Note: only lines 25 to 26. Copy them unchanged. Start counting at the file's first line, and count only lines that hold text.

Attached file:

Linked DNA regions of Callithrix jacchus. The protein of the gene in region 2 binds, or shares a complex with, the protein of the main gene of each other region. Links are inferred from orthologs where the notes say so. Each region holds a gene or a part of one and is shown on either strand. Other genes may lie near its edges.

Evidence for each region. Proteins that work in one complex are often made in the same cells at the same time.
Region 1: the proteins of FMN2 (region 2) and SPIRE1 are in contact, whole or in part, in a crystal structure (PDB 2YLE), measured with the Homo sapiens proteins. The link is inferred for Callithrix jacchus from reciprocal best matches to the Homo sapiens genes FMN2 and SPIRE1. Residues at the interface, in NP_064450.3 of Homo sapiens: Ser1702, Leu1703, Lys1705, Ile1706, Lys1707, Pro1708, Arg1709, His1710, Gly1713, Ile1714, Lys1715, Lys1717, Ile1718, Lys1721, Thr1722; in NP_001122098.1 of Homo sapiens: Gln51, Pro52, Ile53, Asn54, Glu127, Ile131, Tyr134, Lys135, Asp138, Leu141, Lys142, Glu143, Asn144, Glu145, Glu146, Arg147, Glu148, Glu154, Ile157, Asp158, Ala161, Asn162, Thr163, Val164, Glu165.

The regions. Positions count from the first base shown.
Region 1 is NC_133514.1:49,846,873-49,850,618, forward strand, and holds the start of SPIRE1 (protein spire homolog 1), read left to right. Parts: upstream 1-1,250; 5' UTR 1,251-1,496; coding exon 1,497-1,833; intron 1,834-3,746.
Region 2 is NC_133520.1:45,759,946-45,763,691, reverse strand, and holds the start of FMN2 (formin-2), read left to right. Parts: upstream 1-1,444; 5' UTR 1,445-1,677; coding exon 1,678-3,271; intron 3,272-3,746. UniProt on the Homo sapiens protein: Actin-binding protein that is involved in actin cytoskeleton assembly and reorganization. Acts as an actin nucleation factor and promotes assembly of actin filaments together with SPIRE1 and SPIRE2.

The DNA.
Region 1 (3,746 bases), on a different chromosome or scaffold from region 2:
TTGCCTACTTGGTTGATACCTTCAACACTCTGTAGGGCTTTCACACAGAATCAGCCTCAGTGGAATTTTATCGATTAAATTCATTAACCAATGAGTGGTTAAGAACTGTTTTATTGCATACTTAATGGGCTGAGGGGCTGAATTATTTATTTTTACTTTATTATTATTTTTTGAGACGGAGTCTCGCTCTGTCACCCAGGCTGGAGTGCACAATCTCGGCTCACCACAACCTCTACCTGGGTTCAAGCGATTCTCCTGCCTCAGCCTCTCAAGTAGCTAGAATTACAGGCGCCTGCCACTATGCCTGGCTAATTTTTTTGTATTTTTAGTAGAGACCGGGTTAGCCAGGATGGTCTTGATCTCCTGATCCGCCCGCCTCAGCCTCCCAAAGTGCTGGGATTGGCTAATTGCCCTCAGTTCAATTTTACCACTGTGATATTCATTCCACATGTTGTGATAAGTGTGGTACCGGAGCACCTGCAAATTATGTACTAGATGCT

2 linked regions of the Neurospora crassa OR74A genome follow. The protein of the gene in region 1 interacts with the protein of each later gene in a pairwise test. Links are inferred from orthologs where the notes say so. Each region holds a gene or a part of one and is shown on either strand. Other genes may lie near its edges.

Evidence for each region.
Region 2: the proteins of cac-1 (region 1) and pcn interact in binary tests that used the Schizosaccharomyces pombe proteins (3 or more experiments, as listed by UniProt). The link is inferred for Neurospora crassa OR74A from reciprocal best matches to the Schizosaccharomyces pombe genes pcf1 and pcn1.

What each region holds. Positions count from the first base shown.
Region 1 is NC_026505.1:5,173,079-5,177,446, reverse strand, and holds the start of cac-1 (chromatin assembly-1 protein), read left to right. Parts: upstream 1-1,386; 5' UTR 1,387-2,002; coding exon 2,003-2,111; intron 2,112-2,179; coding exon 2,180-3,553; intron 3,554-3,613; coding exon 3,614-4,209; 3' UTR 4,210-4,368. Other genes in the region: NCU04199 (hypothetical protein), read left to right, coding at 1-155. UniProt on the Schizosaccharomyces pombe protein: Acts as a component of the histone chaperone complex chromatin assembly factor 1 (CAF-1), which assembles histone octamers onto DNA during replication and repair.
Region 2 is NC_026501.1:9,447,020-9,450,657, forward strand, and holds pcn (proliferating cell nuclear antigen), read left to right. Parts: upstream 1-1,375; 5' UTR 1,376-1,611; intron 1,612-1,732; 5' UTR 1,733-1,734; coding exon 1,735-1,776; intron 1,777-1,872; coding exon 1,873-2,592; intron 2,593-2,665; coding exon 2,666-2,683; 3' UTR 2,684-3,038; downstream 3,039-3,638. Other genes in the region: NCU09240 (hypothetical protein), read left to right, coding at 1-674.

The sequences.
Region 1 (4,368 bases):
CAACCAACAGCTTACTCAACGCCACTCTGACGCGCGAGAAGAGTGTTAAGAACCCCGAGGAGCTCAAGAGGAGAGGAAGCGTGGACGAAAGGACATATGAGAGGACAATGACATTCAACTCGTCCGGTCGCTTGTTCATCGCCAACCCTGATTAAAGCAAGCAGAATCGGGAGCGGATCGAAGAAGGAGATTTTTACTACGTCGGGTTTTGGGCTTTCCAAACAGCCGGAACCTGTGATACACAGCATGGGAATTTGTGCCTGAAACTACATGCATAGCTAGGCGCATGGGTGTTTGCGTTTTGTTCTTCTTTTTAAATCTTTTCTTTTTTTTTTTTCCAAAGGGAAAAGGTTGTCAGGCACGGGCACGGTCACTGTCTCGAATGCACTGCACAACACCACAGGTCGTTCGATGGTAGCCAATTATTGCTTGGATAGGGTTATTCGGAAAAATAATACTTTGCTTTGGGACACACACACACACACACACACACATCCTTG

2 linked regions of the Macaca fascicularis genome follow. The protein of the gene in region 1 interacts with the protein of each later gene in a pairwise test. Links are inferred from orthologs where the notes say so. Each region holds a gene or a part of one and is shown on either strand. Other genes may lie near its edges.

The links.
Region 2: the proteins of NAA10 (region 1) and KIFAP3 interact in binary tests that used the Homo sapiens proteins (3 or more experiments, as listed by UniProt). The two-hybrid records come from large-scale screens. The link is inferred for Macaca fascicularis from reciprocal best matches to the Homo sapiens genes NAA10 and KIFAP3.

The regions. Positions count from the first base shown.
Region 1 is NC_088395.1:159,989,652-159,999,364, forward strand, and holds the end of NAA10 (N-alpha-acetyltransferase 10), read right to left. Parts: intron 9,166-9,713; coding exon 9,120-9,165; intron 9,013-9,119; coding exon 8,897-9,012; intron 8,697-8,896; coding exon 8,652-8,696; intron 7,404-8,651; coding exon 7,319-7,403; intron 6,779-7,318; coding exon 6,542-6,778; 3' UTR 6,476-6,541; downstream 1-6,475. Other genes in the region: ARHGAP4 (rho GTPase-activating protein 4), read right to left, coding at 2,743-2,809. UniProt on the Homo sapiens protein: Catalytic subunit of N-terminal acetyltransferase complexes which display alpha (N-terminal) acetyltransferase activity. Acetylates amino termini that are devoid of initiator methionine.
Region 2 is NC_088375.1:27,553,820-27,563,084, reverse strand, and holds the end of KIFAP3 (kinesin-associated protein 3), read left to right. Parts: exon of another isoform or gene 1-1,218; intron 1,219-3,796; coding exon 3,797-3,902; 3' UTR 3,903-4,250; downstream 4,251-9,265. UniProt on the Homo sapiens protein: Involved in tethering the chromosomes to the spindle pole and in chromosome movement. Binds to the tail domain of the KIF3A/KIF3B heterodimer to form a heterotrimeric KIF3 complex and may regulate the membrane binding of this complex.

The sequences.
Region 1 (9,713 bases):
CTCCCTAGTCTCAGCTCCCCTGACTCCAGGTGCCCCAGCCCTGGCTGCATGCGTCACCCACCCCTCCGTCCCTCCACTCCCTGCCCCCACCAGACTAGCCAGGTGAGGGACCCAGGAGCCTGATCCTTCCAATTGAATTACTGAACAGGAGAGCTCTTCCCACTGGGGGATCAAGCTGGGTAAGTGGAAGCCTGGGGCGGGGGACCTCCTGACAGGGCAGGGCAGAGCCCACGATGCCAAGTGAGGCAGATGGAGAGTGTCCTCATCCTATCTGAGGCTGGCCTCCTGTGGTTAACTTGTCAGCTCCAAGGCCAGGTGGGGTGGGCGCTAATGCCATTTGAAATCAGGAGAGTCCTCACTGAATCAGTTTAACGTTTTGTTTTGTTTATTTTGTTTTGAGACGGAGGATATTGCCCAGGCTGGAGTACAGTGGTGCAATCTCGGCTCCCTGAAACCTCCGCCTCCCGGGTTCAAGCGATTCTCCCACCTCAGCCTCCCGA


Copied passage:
The sequences.
Region 1 (9,713 bases):